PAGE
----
War, Peace and International Order? The Legacies of The Hague Conferences of 1899 and 1907

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Date / time
Date(s) - 19 April
All day

Location
University of Auckland

Categories


Between the various strands of scholarship there is a wide range of understandings of the two Hague Peace Conferences (1899 and 1907). Experts in International law posit that The Hague’s foremost legacy lines in the manner in which it progressed the law of war and international justice. Historians of peace and pacifism view the conferences as seminal movements that legitimated and gave a greater degree of relevance to international political activism. Cultural scholars tend to focus on the symbolic significance of The Hague and the Peace Palace as places for explaining the meaning of peace while diplomatic and military historians tend to dismiss the events of 1899 and 1907 as insignificant ‘footnotes en route to the First World War’ (N J Bailey).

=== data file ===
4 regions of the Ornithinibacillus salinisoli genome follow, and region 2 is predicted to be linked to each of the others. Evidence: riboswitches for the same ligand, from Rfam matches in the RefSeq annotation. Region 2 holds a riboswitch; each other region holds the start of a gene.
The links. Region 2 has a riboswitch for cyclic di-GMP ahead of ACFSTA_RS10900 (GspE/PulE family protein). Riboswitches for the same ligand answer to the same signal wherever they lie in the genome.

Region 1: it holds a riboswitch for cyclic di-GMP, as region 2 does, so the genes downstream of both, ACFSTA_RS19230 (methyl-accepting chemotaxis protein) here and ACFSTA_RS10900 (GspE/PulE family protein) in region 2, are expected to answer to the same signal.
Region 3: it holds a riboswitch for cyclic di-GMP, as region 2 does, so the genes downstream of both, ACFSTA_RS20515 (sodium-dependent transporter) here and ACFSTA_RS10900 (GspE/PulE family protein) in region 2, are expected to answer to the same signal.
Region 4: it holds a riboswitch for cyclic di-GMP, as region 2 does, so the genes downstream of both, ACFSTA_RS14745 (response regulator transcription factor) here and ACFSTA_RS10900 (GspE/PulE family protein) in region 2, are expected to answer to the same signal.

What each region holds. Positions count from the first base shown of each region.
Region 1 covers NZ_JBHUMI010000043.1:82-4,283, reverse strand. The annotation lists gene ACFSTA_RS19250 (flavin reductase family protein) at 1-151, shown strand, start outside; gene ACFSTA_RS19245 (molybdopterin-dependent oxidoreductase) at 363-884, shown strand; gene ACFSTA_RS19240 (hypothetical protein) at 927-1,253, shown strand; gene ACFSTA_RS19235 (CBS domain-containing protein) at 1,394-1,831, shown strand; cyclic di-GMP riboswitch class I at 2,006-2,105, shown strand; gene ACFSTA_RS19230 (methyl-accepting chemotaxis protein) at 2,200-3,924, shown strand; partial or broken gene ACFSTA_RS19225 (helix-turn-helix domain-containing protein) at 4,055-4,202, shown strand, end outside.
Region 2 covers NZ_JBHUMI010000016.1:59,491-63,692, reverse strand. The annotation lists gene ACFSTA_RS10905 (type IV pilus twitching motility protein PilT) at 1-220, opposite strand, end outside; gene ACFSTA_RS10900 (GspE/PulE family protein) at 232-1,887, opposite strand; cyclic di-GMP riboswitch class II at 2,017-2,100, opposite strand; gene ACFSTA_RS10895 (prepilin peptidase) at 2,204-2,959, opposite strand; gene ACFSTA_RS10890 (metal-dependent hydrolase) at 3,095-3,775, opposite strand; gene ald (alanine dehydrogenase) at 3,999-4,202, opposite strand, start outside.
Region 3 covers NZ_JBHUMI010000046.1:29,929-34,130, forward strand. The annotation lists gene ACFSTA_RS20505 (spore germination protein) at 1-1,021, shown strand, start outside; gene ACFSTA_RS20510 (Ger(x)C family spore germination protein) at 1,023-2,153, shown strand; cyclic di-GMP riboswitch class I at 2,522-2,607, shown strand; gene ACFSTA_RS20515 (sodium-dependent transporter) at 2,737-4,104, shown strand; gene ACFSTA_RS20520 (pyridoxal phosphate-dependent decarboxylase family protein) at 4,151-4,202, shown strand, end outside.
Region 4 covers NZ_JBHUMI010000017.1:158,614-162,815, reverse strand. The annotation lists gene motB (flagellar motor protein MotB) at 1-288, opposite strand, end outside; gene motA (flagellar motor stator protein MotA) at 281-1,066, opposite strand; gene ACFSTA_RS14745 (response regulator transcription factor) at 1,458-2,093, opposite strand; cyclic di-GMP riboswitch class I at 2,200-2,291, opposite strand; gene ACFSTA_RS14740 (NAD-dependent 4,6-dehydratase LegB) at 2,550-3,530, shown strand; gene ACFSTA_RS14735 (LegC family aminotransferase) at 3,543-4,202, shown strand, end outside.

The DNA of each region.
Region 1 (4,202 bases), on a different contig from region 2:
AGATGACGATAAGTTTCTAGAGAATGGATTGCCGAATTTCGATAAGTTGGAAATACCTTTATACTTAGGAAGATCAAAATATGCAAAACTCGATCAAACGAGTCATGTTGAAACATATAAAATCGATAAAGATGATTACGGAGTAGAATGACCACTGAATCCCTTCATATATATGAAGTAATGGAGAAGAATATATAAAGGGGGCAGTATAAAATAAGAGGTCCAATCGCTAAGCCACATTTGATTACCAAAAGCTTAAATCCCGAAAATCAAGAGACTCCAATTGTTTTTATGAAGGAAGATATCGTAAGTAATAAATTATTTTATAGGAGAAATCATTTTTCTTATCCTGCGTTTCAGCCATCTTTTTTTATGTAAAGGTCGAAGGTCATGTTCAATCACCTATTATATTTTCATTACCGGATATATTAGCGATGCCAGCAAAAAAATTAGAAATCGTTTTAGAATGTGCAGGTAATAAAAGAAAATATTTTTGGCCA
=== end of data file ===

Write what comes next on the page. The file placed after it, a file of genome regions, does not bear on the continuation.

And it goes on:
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Conference topics include:

  • The history, legacy and on-going meaning of the two conferences
  • The significance of the conventions signed at the conferences
  • The Hague tradition, both as an idea and a symbolic site of international law
  • Aspects of international law, diplomacy and politics at the conferences
  • Ideas of peace, pacifism, internationalism and justice in relation to The Hague

For any enquiries regarding the conference, please contact conference organisers through this email address:  haguelegacies@gmail.com